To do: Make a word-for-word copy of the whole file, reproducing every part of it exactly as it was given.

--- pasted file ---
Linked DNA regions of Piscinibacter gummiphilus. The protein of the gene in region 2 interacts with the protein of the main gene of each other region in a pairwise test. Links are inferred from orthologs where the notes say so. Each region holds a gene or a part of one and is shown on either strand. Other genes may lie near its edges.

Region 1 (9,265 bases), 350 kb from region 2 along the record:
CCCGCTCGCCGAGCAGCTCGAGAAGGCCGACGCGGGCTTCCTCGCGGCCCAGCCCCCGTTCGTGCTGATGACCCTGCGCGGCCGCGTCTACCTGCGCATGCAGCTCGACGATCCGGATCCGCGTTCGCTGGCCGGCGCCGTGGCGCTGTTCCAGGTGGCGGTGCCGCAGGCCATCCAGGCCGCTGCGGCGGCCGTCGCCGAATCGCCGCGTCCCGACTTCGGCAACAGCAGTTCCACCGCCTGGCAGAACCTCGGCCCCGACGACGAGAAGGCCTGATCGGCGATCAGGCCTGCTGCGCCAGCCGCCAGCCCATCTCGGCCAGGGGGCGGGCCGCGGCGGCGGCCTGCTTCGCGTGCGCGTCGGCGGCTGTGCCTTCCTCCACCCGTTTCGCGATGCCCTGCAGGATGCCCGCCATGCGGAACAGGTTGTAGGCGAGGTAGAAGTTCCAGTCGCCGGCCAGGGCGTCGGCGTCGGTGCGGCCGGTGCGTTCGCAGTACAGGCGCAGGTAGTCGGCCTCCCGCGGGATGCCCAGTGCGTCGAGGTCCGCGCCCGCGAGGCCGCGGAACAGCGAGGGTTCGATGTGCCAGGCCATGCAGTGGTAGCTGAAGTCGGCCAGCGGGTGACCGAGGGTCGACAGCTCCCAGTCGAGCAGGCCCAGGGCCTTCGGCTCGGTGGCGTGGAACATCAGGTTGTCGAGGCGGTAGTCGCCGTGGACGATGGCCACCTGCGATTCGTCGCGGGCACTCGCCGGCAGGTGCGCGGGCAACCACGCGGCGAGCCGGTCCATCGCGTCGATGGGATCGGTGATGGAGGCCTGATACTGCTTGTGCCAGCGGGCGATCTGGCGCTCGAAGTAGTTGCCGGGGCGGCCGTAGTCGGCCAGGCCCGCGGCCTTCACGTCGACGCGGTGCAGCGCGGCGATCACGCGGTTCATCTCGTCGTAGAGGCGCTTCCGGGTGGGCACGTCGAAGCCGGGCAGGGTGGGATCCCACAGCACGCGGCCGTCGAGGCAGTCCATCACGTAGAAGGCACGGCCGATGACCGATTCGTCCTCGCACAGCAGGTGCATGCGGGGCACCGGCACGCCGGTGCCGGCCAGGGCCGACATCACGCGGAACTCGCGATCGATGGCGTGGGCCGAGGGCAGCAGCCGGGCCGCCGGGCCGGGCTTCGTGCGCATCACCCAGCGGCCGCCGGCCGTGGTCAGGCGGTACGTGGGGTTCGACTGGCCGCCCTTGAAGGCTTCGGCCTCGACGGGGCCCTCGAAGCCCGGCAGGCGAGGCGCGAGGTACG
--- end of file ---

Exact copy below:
Linked DNA regions of Piscinibacter gummiphilus. The protein of the gene in region 2 interacts with the protein of the main gene of each other region in a pairwise test. Links are inferred from orthologs where the notes say so. Each region holds a gene or a part of one and is shown on either strand. Other genes may lie near its edges.

Region 1 (9,265 bases), 350 kb from region 2 along the record:
CCCGCTCGCCGAGCAGCTCGAGAAGGCCGACGCGGGCTTCCTCGCGGCCCAGCCCCCGTTCGTGCTGATGACCCTGCGCGGCCGCGTCTACCTGCGCATGCAGCTCGACGATCCGGATCCGCGTTCGCTGGCCGGCGCCGTGGCGCTGTTCCAGGTGGCGGTGCCGCAGGCCATCCAGGCCGCTGCGGCGGCCGTCGCCGAATCGCCGCGTCCCGACTTCGGCAACAGCAGTTCCACCGCCTGGCAGAACCTCGGCCCCGACGACGAGAAGGCCTGATCGGCGATCAGGCCTGCTGCGCCAGCCGCCAGCCCATCTCGGCCAGGGGGCGGGCCGCGGCGGCGGCCTGCTTCGCGTGCGCGTCGGCGGCTGTGCCTTCCTCCACCCGTTTCGCGATGCCCTGCAGGATGCCCGCCATGCGGAACAGGTTGTAGGCGAGGTAGAAGTTCCAGTCGCCGGCCAGGGCGTCGGCGTCGGTGCGGCCGGTGCGTTCGCAGTACAGGCGCAGGTAGTCGGCCTCCCGCGGGATGCCCAGTGCGTCGAGGTCCGCGCCCGCGAGGCCGCGGAACAGCGAGGGTTCGATGTGCCAGGCCATGCAGTGGTAGCTGAAGTCGGCCAGCGGGTGACCGAGGGTCGACAGCTCCCAGTCGAGCAGGCCCAGGGCCTTCGGCTCGGTGGCGTGGAACATCAGGTTGTCGAGGCGGTAGTCGCCGTGGACGATGGCCACCTGCGATTCGTCGCGGGCACTCGCCGGCAGGTGCGCGGGCAACCACGCGGCGAGCCGGTCCATCGCGTCGATGGGATCGGTGATGGAGGCCTGATACTGCTTGTGCCAGCGGGCGATCTGGCGCTCGAAGTAGTTGCCGGGGCGGCCGTAGTCGGCCAGGCCCGCGGCCTTCACGTCGACGCGGTGCAGCGCGGCGATCACGCGGTTCATCTCGTCGTAGAGGCGCTTCCGGGTGGGCACGTCGAAGCCGGGCAGGGTGGGATCCCACAGCACGCGGCCGTCGAGGCAGTCCATCACGTAGAAGGCACGGCCGATGACCGATTCGTCCTCGCACAGCAGGTGCATGCGGGGCACCGGCACGCCGGTGCCGGCCAGGGCCGACATCACGCGGAACTCGCGATCGATGGCGTGGGCCGAGGGCAGCAGCCGGGCCGCCGGGCCGGGCTTCGTGCGCATCACCCAGCGGCCGCCGGCCGTGGTCAGGCGGTACGTGGGGTTCGACTGGCCGCCCTTGAAGGCTTCGGCCTCGACGGGGCCCTCGAAGCCCGGCAGGCGAGGCGCGAGGTACG